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From the 28th of May to the 3rd of June 2019, Associate Professor Katerina Teaiwa and PhD candidates Talei Luscia Mangioni, Bianca Hennessy and Mitiana Arbon participated in the Transregional Academy at UC Berkeley themed "Histories of Migrant Knowledges in and across the Transpacific: Agencies, Scales, Translations".
This Transregional Academy aimed to study migration across the metageographical space known as the Transpacific, examining the diverse entanglements of histories, peoples, materials and societies.
The ANU group were in great company with an array of emerging scholars from across the region from a multitude of disciplines. The academy was organized jointly by The Forum Transregionale Studien and the Max Weber Stiftung – German Humanities Institutes Abroad in cooperation with the Pacific Regional Office of the German Historical Institute Washington DC (GHI West) at UC Berkeley, the Maria Sibylla Merian Center for Advanced Latin American Studies in the Humanities and Social Sciences (CALAS), and the Institute of European Studies, UC Berkeley, and was chaired by Simone Lässig (German Historical Institute Wash- ington DC), Ryan Jones (University of Oregon), Albert Manke (Bielefeld University), Akasemi New- some (Institute of European Studies, UC Berkeley), Katerina Teaiwa (Australian National University Canberra), Andrea Westermann (Head of Office of GHI West, UC Berkeley).
The academy was organised and approached as a heuristic device, which allowed the capacity to push participants towards more intense collaborations between the disciplines of history, literary studies, anthropology, Latin American Studies, Pacific Studies, and political science.
Participants were divided into small and intimate workshop groups where each was able to present a paper they had written and receive measured and critical feedback on their writing and presentation. In addition, each participant facilitated important discussions around allocated subjects for broader group discussions, this included conversations around decolonising the form in academia, as well as, blackness, academic blogging, decolonisation and climate change in the Pacific. These were interspersed with group viewings of Pacific focused films, an excursion to Angel Island in San Francisco and times for socialising and reflection.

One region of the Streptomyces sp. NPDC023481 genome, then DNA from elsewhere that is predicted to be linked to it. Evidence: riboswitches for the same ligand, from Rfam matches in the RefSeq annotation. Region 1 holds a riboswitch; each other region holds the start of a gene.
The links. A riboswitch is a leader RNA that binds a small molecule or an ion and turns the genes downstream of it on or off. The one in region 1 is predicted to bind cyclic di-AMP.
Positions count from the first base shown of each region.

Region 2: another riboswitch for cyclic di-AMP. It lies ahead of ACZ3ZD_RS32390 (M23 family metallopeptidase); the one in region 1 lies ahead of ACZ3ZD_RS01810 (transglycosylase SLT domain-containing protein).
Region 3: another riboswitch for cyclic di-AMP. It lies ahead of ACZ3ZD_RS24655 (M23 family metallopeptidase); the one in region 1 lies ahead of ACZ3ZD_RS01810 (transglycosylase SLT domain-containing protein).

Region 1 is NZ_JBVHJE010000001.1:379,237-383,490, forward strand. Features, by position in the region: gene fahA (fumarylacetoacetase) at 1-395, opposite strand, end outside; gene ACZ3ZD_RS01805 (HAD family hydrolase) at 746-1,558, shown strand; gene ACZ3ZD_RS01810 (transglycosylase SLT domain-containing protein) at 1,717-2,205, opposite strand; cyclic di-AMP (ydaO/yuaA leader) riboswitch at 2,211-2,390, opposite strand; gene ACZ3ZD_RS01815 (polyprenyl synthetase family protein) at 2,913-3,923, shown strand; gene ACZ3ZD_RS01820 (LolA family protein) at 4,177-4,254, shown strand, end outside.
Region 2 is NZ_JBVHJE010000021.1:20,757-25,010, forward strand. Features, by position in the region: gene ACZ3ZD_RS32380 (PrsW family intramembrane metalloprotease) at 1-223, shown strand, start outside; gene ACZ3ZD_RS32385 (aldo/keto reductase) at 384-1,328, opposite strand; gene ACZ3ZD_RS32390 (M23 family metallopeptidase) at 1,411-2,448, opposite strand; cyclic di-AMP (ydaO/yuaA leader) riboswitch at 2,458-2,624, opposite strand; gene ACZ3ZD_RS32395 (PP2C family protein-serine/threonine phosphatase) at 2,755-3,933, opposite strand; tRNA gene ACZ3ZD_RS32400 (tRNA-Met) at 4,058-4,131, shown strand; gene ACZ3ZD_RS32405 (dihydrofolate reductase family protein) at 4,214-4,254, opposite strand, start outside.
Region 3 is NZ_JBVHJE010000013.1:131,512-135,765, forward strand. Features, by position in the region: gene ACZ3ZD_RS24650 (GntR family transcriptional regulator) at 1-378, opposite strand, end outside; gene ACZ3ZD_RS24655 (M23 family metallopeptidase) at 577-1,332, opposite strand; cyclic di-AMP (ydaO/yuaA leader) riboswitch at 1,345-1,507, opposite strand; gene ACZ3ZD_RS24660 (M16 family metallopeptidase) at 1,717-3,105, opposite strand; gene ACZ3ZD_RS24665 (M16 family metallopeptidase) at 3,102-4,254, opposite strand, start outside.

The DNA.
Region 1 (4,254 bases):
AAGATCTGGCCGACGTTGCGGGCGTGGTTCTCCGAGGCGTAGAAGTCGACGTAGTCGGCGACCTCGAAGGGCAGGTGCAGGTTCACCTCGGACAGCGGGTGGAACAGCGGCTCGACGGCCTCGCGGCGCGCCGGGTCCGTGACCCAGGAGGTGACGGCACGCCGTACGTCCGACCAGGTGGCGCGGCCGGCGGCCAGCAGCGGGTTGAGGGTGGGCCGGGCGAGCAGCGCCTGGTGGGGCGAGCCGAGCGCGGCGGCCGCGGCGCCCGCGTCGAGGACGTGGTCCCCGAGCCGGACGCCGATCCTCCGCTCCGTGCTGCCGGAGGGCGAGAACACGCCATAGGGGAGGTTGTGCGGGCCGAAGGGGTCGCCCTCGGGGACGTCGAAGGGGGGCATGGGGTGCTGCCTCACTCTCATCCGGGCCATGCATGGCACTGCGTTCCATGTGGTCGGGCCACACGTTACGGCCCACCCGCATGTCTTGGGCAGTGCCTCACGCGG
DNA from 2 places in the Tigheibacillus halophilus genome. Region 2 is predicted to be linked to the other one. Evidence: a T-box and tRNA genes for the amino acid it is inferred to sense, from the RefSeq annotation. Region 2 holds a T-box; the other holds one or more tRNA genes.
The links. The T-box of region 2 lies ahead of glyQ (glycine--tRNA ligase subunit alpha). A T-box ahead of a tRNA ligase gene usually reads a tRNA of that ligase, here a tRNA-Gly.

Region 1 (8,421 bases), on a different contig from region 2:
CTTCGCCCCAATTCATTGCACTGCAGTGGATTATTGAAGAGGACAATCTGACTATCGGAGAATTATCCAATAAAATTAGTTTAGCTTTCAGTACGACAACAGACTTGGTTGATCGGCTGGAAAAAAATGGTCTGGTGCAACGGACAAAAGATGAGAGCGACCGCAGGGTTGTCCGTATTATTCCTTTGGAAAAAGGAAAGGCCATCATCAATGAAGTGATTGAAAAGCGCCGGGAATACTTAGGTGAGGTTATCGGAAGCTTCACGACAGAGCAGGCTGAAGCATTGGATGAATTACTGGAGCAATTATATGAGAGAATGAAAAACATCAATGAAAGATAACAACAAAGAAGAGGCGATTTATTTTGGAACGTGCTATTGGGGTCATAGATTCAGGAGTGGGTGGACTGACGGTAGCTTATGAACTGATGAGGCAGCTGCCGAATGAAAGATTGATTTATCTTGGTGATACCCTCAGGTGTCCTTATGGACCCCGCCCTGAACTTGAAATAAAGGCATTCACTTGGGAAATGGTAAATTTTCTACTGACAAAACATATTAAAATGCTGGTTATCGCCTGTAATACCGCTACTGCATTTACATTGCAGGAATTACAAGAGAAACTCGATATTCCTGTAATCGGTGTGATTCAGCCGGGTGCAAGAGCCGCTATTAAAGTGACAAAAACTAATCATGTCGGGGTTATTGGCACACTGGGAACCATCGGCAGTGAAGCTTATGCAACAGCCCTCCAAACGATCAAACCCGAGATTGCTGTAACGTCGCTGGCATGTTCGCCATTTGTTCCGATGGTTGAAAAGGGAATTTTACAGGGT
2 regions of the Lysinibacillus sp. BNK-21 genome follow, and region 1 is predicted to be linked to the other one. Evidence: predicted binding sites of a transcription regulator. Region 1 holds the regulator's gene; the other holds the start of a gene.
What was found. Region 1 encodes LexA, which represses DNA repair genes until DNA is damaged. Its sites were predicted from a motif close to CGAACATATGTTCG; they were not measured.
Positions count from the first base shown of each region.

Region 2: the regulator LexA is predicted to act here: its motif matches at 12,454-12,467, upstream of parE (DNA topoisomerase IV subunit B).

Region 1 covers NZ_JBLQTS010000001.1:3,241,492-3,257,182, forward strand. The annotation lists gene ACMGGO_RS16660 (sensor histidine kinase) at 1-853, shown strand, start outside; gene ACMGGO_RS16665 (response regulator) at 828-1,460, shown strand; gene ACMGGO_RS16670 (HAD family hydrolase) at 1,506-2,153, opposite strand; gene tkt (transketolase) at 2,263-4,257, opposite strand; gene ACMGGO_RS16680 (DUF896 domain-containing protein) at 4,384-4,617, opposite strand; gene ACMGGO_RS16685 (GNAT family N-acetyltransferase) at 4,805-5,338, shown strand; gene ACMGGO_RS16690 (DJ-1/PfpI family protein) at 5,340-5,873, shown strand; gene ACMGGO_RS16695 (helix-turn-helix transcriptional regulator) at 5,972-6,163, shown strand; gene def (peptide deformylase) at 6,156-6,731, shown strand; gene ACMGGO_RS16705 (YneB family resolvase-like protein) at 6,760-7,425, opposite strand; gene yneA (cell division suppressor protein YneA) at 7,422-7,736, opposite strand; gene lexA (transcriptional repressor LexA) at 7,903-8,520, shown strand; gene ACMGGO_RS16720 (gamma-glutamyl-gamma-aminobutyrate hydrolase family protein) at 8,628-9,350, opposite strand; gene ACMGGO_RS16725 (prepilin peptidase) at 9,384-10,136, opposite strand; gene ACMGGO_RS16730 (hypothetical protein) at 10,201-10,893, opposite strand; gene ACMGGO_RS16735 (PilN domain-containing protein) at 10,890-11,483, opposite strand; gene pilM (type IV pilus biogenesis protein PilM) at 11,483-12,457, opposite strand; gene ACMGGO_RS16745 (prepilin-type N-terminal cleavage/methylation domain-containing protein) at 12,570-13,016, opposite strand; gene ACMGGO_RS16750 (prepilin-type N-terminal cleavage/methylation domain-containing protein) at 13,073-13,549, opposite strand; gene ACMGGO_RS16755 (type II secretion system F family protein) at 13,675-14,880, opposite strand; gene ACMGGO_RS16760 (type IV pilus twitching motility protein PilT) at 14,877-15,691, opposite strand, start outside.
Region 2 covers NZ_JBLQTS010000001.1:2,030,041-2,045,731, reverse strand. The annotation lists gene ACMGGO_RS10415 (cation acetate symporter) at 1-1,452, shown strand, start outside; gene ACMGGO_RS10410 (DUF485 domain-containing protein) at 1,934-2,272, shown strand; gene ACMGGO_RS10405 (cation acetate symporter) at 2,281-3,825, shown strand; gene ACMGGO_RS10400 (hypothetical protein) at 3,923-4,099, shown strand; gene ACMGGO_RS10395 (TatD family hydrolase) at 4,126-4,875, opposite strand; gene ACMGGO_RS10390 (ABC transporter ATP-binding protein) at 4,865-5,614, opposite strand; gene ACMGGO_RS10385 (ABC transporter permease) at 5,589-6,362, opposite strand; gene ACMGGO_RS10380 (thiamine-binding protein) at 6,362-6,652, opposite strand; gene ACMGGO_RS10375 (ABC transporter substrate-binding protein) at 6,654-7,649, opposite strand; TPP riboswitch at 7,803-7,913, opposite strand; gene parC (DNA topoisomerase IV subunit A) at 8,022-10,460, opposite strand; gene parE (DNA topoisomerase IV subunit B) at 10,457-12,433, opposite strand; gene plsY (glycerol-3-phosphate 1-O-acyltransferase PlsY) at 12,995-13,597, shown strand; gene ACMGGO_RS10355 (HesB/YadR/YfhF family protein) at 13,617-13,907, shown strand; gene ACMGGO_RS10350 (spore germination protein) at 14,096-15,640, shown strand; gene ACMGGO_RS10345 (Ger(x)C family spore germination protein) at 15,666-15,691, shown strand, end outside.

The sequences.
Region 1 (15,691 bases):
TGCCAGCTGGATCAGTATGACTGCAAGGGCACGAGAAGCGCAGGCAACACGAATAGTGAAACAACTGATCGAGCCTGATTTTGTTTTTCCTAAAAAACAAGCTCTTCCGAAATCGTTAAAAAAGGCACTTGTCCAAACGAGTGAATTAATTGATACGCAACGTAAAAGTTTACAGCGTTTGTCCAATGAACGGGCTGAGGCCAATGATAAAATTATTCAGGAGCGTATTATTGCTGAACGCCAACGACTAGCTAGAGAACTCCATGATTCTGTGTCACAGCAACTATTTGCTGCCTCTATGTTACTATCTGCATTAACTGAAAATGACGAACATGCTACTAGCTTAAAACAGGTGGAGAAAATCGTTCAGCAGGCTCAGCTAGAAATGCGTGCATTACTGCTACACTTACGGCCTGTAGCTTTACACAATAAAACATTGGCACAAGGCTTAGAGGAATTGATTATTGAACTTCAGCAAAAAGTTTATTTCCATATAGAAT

Talei Luscia Mangioni’s paper on nuclear colonialism of the Pacific, traced academic networks of nuclear science programmes across the Pacific ocean, considered concepts of settler amnesia, haunting and situated academic knowledges and finally, acknowledged creative resistance of activist kin of the Nuclear Free and Independent Pacific (NFIP) movement in which she was in the process of conducting oral histories with.
Bianca Hennessy presented a chapter of her PhD thesis which discussed ideas of place in Pacific Studies, argued that these ideas might signal deeper epistemic work to do with projects of academic transformation, and illuminated the way that indigeneity, community, and intellectual genealogy are embedded within university departments.
Mitiana Arbon’s paper examined the way in which Pacific material culture is framed by fine art auction houses, who simultaneously fetishize western provenances whilst distancing indigenous conceptualisations of value and meaning.
The unique experience offered important interventions to the discipline of Pacific studies in which all of the participants were part of and gave opportunities for connection with other Pacific scholars from around the world. The journey to Berkeley was immensely valuable for the connections made between emerging scholars, and for the unique format: one in which works-in-progress were discussed with generosity both with regards to time allowed per person, and to the spirit of constructive feedback.